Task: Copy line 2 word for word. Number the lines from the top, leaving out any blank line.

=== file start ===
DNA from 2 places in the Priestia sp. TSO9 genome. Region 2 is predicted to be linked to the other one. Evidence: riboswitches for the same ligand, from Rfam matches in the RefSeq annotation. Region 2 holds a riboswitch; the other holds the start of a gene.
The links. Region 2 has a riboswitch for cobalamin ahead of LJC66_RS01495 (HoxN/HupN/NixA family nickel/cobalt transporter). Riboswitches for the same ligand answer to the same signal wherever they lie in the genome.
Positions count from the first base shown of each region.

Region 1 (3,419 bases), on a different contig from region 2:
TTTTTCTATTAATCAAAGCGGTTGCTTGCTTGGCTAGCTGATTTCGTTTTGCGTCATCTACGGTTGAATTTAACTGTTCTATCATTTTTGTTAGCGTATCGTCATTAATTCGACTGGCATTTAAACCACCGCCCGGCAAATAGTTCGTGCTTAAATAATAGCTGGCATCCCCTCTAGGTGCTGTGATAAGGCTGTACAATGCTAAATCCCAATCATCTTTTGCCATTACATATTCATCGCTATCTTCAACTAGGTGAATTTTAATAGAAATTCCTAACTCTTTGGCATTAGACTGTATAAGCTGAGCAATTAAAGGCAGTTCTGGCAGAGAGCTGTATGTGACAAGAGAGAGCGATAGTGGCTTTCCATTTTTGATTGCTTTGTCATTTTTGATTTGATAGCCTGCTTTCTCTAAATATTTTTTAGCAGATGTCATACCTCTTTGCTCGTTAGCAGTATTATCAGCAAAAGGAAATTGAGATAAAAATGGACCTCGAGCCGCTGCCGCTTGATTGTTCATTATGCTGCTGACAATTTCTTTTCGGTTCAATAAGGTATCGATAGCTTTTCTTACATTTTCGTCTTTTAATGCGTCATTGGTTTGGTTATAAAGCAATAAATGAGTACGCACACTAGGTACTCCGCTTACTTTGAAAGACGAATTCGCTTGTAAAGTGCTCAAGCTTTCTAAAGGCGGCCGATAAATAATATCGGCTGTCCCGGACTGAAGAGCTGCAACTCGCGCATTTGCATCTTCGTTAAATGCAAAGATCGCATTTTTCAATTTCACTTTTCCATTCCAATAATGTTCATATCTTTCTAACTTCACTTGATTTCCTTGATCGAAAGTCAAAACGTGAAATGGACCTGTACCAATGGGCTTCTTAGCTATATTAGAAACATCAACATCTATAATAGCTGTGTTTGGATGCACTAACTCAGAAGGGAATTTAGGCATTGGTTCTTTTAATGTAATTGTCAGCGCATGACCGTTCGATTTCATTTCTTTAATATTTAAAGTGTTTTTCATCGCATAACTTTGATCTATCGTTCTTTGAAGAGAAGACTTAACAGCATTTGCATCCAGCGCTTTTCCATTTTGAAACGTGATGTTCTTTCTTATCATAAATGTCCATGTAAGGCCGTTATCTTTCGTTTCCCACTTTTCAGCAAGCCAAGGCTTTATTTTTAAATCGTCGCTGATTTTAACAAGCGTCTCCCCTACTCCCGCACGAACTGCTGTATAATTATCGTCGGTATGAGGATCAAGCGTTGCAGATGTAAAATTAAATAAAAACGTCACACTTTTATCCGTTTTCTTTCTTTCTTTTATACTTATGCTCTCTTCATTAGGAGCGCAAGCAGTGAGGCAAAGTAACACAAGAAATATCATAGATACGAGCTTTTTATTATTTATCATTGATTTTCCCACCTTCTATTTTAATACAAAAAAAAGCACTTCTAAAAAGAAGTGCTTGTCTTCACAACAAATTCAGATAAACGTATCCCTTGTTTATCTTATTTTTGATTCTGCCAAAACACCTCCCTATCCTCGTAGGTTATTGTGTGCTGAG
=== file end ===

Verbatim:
The links. Region 2 has a riboswitch for cobalamin ahead of LJC66_RS01495 (HoxN/HupN/NixA family nickel/cobalt transporter). Riboswitches for the same ligand answer to the same signal wherever they lie in the genome.